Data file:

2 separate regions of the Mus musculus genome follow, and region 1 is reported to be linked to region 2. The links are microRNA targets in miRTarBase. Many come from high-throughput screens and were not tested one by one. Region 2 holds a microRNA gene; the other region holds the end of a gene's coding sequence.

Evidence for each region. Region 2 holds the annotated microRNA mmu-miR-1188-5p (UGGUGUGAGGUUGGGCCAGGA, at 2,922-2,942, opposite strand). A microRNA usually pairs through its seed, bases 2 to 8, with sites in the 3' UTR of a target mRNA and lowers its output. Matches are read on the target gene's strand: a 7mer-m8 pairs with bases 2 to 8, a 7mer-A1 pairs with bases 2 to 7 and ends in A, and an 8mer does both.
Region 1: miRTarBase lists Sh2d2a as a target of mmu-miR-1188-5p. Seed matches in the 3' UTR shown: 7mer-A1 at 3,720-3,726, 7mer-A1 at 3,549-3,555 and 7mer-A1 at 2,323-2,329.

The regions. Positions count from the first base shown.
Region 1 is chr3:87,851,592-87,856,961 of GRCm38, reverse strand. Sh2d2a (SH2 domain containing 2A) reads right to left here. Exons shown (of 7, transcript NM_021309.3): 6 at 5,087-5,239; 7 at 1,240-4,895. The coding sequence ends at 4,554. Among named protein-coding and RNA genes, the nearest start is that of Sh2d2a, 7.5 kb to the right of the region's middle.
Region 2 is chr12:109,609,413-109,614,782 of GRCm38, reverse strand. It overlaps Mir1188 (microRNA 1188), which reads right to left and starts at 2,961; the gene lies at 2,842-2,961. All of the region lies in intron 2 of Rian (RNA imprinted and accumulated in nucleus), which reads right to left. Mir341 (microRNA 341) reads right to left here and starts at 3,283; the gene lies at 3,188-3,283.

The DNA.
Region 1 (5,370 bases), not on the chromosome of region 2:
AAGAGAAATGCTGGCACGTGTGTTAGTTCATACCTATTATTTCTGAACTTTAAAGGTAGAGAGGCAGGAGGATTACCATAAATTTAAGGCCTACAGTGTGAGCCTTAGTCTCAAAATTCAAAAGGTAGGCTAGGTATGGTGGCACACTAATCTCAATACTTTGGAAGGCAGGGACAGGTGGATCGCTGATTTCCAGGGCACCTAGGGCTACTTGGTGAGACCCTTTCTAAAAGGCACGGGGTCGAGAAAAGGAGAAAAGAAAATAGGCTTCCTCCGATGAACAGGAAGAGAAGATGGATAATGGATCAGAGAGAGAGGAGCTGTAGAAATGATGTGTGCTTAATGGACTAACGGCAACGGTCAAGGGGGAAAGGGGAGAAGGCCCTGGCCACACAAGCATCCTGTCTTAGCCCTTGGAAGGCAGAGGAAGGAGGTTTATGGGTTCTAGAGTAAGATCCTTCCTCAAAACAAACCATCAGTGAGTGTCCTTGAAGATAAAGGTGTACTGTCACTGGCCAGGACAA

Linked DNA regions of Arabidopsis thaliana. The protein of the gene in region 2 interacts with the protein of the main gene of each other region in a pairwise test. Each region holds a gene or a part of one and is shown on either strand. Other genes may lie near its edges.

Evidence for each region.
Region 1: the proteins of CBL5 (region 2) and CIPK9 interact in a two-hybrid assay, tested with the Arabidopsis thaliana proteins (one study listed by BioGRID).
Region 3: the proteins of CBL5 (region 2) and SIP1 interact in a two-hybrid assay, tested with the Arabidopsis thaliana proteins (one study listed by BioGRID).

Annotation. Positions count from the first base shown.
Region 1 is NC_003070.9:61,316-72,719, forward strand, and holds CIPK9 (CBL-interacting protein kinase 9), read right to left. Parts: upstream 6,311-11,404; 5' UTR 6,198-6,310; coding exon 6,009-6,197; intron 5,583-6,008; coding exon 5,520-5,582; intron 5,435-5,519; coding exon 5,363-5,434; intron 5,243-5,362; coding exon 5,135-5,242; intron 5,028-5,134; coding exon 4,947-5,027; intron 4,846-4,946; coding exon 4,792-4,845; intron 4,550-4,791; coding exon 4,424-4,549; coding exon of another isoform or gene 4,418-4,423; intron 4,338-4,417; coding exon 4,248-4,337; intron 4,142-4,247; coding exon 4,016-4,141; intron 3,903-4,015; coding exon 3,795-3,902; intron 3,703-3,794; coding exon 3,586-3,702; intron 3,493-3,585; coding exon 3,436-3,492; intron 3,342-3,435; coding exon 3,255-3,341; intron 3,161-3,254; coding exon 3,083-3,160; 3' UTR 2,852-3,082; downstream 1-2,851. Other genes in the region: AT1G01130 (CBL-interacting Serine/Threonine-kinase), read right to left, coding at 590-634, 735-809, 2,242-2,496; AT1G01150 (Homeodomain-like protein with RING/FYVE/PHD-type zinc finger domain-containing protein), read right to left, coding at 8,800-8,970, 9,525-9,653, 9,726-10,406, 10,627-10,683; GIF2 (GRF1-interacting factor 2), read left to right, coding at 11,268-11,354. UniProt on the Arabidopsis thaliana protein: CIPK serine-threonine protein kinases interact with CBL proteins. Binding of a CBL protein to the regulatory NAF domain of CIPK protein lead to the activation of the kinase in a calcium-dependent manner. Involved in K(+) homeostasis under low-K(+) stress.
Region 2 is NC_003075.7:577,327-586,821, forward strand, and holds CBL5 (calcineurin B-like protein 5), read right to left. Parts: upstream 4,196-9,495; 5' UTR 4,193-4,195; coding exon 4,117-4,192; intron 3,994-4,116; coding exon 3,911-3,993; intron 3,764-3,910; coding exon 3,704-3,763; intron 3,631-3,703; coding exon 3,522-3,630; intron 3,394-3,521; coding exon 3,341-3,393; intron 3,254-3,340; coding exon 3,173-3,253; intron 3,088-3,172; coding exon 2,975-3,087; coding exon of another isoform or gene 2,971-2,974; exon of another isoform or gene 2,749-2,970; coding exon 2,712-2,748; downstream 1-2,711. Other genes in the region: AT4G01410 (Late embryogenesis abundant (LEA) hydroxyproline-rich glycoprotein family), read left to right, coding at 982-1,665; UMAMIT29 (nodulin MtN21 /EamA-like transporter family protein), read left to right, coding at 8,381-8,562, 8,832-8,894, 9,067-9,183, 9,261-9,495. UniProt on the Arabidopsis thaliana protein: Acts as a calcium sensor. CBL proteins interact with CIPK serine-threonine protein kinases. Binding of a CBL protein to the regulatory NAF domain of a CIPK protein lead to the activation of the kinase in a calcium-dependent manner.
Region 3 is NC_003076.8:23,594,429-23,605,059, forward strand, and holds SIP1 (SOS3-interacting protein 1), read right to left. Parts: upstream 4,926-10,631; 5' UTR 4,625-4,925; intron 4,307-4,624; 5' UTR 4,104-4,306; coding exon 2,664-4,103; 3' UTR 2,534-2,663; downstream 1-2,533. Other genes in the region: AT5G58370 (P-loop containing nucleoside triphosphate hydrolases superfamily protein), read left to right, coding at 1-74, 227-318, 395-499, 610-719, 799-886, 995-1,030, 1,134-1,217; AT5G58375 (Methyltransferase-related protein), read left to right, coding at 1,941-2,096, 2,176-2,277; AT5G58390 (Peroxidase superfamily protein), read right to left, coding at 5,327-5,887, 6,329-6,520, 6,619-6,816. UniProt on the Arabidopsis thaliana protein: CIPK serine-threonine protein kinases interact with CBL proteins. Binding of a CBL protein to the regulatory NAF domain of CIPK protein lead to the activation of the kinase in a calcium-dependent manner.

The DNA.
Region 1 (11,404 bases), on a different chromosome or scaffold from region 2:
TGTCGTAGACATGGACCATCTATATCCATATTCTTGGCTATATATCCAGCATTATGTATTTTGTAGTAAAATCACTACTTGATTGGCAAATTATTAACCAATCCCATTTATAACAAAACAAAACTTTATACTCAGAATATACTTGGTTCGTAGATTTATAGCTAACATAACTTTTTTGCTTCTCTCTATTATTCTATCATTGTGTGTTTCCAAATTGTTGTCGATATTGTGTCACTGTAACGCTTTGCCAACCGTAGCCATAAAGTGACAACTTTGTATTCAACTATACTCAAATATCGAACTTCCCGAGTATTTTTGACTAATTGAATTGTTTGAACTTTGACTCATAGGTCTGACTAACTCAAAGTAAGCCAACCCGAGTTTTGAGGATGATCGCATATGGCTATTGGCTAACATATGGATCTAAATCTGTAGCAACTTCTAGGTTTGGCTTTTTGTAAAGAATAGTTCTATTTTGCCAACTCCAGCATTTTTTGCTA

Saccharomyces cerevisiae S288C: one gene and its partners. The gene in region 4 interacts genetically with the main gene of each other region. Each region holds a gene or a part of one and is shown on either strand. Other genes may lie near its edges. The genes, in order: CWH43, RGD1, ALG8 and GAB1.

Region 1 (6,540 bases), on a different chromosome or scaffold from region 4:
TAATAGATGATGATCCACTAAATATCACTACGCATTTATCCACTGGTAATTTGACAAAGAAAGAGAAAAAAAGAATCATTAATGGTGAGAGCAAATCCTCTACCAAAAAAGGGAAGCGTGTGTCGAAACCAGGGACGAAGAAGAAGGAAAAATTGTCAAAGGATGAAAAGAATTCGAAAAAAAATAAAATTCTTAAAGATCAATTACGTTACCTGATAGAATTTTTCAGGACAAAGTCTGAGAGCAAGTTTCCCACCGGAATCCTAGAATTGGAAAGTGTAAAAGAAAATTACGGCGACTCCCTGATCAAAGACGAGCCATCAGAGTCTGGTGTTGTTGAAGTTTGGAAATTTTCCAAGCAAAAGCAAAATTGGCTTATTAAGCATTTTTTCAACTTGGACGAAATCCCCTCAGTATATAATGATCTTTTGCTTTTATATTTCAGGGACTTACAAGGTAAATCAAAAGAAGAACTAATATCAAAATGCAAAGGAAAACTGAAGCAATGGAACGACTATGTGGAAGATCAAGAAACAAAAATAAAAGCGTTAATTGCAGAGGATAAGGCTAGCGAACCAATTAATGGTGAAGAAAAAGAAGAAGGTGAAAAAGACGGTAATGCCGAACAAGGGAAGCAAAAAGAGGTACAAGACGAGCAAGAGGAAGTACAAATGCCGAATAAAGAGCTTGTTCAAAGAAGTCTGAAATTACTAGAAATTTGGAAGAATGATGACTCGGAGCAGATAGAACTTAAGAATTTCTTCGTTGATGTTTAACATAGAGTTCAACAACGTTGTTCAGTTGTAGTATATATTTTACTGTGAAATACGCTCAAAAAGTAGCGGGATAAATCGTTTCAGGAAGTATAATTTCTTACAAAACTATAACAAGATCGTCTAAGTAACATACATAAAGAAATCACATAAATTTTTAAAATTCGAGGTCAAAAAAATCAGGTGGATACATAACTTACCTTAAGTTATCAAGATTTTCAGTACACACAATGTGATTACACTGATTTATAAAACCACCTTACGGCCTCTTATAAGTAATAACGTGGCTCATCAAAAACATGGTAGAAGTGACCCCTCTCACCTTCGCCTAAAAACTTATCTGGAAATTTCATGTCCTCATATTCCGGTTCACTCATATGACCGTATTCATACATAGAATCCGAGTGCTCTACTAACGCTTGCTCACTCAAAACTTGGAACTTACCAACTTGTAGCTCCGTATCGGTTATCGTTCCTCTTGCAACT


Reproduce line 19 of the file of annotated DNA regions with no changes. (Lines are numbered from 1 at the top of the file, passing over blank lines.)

Region 1 (11,404 bases), on a different chromosome or scaffold from region 2: